Professor, Department of Pediatrics (Pediatric Genetic Medicine)
Professor, Department of Obstetrics & Gynecology and Women's Health (Reproductive & Medical Genetics)
Chief, Division of Genetics, Department of Pediatrics
Dr. Marion’s clinical and research interests include the natural history and genetic basis of multiple malformation syndromes, and recently, the genetic basis of autism spectrum disorders. At Blythedale, he has served as Medical Director of the Einstein/ Montefiore Spina Bifida Clinic for 22 years, and is the founder of Montefiore’s Williams Syndrome Center, and of the Montefiore/Einstein Centers for Cardiogenetics, Neurofibromatosis and Autism. He has published extensively in the medical literature in these areas, and, in addition, is the author of seven books including The Intern Blues, The Boy Who Felt No Pain (winner of a Christopher Award), Learning to Play God and Genetics Round: A Doctor’s Life in the Field that Revolutionized Medicine, which was published by Kaplan in October 2009.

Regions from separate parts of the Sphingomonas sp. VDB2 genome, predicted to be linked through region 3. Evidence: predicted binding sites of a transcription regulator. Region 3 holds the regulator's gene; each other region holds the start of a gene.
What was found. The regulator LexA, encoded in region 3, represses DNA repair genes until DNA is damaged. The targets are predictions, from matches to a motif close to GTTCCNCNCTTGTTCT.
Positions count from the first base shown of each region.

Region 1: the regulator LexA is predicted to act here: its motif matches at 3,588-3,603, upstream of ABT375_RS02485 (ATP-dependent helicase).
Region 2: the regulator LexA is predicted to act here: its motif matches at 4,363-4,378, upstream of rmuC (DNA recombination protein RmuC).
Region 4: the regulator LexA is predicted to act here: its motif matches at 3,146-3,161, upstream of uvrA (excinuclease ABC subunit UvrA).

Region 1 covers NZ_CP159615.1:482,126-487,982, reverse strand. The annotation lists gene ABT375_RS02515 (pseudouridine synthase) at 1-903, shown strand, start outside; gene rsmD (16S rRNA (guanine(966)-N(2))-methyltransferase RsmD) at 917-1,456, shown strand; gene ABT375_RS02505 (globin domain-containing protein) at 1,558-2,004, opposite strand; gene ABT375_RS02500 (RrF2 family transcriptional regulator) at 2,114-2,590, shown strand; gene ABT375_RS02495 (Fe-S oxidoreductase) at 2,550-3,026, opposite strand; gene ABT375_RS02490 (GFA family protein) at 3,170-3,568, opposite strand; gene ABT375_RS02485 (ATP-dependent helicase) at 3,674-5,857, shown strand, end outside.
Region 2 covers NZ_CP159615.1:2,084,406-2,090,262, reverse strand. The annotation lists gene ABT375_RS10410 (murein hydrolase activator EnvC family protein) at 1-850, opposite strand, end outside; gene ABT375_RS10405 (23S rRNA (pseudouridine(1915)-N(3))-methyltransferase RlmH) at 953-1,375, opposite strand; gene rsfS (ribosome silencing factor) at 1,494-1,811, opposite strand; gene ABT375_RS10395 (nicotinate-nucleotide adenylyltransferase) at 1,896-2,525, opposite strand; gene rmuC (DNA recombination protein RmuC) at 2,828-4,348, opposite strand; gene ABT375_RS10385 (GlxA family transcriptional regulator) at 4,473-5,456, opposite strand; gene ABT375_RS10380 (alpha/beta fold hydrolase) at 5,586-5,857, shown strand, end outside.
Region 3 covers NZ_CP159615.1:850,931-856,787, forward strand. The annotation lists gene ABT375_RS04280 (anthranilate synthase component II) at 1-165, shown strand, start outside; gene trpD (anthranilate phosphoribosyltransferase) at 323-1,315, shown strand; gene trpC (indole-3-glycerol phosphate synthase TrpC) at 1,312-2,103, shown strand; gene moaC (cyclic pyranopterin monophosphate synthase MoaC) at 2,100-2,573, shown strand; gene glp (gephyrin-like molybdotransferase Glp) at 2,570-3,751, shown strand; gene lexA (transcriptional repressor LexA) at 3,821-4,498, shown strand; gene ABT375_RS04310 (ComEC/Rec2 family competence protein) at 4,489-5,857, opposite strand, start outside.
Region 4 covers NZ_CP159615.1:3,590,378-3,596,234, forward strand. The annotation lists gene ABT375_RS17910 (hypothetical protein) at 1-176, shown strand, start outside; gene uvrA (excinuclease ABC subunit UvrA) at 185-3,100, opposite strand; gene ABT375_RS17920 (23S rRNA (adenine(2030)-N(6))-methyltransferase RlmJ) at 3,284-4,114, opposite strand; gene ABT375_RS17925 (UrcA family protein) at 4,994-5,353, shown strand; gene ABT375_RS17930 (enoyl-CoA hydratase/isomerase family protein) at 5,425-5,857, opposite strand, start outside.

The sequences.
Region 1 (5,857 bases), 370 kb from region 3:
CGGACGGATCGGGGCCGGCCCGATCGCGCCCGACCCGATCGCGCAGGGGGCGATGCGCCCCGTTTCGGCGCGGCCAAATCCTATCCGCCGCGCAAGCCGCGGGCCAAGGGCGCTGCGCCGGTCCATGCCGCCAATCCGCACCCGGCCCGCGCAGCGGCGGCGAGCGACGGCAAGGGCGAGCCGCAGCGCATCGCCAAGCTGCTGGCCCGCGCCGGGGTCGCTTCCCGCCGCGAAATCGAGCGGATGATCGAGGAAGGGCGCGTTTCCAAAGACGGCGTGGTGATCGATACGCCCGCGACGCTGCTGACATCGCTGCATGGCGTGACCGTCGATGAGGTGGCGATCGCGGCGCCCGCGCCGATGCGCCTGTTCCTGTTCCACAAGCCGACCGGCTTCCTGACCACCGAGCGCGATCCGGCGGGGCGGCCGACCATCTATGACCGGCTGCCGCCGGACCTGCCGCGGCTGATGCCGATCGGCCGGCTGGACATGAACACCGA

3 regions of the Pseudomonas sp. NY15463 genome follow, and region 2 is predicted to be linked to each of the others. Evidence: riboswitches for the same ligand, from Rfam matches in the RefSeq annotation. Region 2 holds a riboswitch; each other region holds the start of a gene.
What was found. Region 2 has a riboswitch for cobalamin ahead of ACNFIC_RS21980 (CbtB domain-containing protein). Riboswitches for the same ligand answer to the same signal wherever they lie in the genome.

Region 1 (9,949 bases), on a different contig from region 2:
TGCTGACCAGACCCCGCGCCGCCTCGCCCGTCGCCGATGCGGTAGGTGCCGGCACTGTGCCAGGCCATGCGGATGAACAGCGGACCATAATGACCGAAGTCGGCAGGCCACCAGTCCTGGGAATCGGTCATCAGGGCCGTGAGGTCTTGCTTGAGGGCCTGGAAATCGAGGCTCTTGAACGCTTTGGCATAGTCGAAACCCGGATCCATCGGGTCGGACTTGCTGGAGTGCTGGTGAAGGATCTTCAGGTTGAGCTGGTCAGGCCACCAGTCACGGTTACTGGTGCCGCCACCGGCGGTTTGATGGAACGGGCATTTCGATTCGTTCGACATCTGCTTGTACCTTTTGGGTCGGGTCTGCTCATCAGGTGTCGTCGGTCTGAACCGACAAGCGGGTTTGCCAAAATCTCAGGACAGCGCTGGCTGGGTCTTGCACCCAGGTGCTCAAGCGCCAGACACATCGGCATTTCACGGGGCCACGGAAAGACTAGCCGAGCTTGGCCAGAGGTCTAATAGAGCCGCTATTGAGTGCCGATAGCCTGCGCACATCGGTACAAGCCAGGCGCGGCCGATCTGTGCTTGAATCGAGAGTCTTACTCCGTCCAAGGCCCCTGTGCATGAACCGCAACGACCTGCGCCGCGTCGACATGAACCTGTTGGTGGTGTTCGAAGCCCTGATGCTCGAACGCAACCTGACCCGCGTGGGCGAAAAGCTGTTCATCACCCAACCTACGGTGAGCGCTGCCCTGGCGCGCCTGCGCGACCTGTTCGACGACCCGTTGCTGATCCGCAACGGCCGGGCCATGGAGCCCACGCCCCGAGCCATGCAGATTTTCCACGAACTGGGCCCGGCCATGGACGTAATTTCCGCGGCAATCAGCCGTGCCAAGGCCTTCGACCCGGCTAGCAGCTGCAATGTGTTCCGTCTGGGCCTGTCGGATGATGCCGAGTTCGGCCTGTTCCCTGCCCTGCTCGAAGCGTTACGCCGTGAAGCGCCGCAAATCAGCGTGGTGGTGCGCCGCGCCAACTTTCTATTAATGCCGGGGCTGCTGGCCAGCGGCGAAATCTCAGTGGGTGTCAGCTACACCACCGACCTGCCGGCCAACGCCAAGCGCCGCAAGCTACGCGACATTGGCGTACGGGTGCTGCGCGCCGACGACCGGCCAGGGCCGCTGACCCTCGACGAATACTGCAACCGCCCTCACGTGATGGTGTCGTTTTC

His work in the field has been widely recognized, most recently by Einstein’s National Women’s Division, who presented him with their Spirit of Achievement Award, and by the UJA/Federation of New York and the Butler Foundation, who presented him with the Zella Bronfman Butler Change Agent Award.
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Montefiore Medical Center
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American Medical News interviews Robert Marion, M.D., about prenatal whole genome sequencing, which can identify an unborn child’s risk of developing chronic diseases. Because this new test will provide detailed information on mutations of 20,000 to 25,000 genes, some of which will not be significant, Dr. Marion stresses the importance of preparing healthcare professionals to counsel expectant parents about the results. Dr. Marion is director of Einstein’s Children's Evaluation and Rehabilitation Center and chief of developmental medicine at Einstein and Montefiore Medical Center.
ABCNews.com interviews Dr. Robert Marion about surprising new research that finds drinking alcohol in moderation during pregnancy is safe.